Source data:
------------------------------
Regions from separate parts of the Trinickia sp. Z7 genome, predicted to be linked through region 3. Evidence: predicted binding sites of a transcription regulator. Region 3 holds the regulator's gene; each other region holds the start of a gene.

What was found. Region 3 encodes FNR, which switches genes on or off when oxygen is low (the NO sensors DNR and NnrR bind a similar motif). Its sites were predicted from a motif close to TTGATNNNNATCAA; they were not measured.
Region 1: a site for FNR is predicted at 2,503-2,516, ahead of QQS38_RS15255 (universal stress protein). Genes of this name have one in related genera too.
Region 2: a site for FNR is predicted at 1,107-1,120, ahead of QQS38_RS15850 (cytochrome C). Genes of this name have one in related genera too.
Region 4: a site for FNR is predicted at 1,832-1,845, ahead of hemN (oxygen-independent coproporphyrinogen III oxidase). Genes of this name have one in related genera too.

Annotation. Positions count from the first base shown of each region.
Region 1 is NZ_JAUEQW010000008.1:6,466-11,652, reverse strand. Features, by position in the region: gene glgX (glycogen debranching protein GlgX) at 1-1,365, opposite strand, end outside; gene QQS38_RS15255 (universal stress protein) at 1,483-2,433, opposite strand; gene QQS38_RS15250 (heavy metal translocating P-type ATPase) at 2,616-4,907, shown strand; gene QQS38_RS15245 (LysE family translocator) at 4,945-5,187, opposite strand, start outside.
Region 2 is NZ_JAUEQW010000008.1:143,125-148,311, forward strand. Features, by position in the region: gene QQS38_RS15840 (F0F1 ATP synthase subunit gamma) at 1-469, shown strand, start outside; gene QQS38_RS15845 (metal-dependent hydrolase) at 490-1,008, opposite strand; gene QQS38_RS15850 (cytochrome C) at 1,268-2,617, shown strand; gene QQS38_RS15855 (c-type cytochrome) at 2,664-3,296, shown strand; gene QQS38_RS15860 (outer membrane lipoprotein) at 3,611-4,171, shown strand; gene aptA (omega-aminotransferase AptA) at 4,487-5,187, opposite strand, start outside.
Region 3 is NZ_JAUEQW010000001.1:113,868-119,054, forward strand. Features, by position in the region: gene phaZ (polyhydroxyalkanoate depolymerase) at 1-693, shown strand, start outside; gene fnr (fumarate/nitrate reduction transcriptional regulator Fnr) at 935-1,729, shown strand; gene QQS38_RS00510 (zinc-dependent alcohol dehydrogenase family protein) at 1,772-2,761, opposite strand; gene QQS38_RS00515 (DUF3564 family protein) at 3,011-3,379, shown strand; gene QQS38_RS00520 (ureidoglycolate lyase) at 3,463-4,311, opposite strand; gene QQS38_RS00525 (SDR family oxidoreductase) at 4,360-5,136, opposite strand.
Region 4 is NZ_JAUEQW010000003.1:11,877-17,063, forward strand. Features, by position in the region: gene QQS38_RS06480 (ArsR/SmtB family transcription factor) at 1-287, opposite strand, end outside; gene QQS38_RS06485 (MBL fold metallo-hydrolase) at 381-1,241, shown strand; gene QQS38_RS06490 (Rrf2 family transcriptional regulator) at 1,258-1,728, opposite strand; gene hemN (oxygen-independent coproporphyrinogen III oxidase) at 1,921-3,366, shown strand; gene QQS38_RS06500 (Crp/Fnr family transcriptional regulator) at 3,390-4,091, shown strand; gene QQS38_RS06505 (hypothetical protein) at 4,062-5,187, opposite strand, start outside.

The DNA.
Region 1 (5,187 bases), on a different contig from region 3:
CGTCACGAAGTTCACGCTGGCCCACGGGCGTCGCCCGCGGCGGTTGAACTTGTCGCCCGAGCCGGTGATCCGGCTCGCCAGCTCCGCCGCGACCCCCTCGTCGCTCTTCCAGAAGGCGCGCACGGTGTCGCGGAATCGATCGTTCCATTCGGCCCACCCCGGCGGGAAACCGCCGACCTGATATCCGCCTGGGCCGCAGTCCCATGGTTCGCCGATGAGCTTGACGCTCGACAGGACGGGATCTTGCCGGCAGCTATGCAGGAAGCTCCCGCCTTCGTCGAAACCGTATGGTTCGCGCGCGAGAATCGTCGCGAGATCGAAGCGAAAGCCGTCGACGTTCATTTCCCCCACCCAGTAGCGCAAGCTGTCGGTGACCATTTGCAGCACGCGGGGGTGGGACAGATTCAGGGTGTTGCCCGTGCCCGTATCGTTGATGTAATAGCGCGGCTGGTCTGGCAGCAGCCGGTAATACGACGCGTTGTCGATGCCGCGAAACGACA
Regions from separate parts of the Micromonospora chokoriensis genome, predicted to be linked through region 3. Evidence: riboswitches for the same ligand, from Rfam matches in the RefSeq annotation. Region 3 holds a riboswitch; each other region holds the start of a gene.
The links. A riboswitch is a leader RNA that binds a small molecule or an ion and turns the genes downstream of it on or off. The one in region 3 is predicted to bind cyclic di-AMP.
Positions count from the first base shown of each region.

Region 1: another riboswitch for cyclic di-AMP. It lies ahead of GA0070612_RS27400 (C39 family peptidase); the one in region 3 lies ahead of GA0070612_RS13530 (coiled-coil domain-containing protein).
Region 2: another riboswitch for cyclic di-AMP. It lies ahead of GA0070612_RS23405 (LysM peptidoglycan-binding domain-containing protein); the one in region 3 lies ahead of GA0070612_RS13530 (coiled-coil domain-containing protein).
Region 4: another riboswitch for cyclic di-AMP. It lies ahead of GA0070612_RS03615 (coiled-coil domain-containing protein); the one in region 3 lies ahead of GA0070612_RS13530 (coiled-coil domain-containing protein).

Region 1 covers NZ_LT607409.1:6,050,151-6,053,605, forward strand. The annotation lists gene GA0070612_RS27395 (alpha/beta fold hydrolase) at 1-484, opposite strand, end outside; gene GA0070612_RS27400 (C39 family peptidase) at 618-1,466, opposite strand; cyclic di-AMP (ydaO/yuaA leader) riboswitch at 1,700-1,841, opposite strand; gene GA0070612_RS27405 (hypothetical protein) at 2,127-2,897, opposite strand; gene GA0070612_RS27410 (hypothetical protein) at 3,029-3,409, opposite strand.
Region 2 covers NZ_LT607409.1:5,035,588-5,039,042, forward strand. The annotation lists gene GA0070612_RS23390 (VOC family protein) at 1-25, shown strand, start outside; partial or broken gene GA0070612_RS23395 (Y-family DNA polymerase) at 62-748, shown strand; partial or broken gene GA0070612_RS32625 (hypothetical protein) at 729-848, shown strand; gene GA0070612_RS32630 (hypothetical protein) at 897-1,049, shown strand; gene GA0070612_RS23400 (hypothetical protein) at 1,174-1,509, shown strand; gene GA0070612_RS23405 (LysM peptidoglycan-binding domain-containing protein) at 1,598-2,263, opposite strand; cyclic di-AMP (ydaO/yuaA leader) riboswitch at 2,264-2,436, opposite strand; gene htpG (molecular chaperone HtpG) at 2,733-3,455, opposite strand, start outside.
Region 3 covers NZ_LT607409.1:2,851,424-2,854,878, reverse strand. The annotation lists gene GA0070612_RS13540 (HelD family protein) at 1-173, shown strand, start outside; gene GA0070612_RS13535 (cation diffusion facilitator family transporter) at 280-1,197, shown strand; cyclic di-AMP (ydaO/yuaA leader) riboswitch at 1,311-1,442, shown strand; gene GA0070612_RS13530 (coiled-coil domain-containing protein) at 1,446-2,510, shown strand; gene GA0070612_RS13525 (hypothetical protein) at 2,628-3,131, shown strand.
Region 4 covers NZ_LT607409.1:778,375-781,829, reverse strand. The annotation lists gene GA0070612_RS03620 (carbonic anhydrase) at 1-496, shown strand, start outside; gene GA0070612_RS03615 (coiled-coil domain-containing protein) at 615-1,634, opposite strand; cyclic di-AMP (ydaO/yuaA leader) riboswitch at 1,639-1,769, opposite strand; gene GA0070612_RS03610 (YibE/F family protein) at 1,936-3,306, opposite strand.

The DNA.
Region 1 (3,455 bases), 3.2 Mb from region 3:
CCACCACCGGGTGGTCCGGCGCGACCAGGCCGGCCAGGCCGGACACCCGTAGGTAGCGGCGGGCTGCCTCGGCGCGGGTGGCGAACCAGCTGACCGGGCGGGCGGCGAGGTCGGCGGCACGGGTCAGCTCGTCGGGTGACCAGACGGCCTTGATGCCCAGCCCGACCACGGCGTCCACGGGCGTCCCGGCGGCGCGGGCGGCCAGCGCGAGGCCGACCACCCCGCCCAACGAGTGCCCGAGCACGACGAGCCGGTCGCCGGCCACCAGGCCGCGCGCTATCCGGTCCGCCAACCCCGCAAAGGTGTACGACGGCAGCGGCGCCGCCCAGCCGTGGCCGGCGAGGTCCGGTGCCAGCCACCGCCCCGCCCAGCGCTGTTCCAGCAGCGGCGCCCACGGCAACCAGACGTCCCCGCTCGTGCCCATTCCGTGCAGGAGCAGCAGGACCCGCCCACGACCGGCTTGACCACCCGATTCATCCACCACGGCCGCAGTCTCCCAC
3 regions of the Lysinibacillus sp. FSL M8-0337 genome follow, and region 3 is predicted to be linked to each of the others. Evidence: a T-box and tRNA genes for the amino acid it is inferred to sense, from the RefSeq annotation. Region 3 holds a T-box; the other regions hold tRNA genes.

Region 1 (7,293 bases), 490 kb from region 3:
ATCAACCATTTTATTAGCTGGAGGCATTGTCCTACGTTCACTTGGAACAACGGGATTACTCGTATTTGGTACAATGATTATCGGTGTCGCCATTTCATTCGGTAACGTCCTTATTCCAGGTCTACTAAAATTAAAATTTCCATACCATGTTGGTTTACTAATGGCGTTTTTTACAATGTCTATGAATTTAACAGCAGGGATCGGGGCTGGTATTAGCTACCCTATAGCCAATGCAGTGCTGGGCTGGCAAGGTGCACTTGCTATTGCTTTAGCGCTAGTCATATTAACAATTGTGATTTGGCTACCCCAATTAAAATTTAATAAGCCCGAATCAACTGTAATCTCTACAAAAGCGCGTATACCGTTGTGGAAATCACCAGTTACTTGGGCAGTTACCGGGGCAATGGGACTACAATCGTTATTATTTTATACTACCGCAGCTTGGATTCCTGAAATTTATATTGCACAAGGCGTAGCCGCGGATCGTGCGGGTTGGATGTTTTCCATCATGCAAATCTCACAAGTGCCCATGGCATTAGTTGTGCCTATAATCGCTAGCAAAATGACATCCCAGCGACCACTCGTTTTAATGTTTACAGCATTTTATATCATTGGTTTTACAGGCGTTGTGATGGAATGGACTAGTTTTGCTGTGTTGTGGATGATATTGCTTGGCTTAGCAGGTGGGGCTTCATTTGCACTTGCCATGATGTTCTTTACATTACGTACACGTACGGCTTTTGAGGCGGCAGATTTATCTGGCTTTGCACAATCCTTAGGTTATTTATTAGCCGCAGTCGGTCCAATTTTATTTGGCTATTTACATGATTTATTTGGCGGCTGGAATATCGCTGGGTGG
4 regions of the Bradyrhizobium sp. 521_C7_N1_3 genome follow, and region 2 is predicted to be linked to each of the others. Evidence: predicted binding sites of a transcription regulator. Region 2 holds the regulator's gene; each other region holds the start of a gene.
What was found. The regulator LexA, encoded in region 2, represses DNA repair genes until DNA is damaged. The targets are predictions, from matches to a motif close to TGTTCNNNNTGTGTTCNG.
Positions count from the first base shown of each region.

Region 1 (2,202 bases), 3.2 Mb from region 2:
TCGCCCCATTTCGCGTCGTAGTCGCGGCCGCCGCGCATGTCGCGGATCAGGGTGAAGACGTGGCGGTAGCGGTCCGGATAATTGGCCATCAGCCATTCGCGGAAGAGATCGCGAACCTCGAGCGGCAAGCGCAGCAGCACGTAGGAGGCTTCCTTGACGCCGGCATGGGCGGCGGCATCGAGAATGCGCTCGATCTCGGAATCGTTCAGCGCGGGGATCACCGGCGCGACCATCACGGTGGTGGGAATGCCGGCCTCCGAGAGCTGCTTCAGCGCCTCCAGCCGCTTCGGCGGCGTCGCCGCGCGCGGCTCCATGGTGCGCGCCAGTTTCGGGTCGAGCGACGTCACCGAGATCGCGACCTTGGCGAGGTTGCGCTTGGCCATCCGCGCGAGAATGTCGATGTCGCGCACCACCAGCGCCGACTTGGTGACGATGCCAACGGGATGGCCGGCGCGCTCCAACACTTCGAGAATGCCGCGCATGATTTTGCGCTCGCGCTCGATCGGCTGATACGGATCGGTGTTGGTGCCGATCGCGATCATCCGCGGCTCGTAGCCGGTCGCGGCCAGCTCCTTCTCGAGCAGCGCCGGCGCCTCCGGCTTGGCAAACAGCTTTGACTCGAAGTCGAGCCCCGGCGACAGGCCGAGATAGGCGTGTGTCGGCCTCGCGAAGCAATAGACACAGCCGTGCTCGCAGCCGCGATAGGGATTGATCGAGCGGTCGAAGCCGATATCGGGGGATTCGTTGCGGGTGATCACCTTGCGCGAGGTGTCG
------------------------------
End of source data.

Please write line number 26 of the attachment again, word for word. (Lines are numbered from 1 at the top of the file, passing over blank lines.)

CCACCACCGGGTGGTCCGGCGCGACCAGGCCGGCCAGGCCGGACACCCGTAGGTAGCGGCGGGCTGCCTCGGCGCGGGTGGCGAACCAGCTGACCGGGCGGGCGGCGAGGTCGGCGGCACGGGTCAGCTCGTCGGGTGACCAGACGGCCTTGATGCCCAGCCCGACCACGGCGTCCACGGGCGTCCCGGCGGCGCGGGCGGCCAGCGCGAGGCCGACCACCCCGCCCAACGAGTGCCCGAGCACGACGAGCCGGTCGCCGGCCACCAGGCCGCGCGCTATCCGGTCCGCCAACCCCGCAAAGGTGTACGACGGCAGCGGCGCCGCCCAGCCGTGGCCGGCGAGGTCCGGTGCCAGCCACCGCCCCGCCCAGCGCTGTTCCAGCAGCGGCGCCCACGGCAACCAGACGTCCCCGCTCGTGCCCATTCCGTGCAGGAGCAGCAGGACCCGCCCACGACCGGCTTGACCACCCGATTCATCCACCACGGCCGCAGTCTCCCAC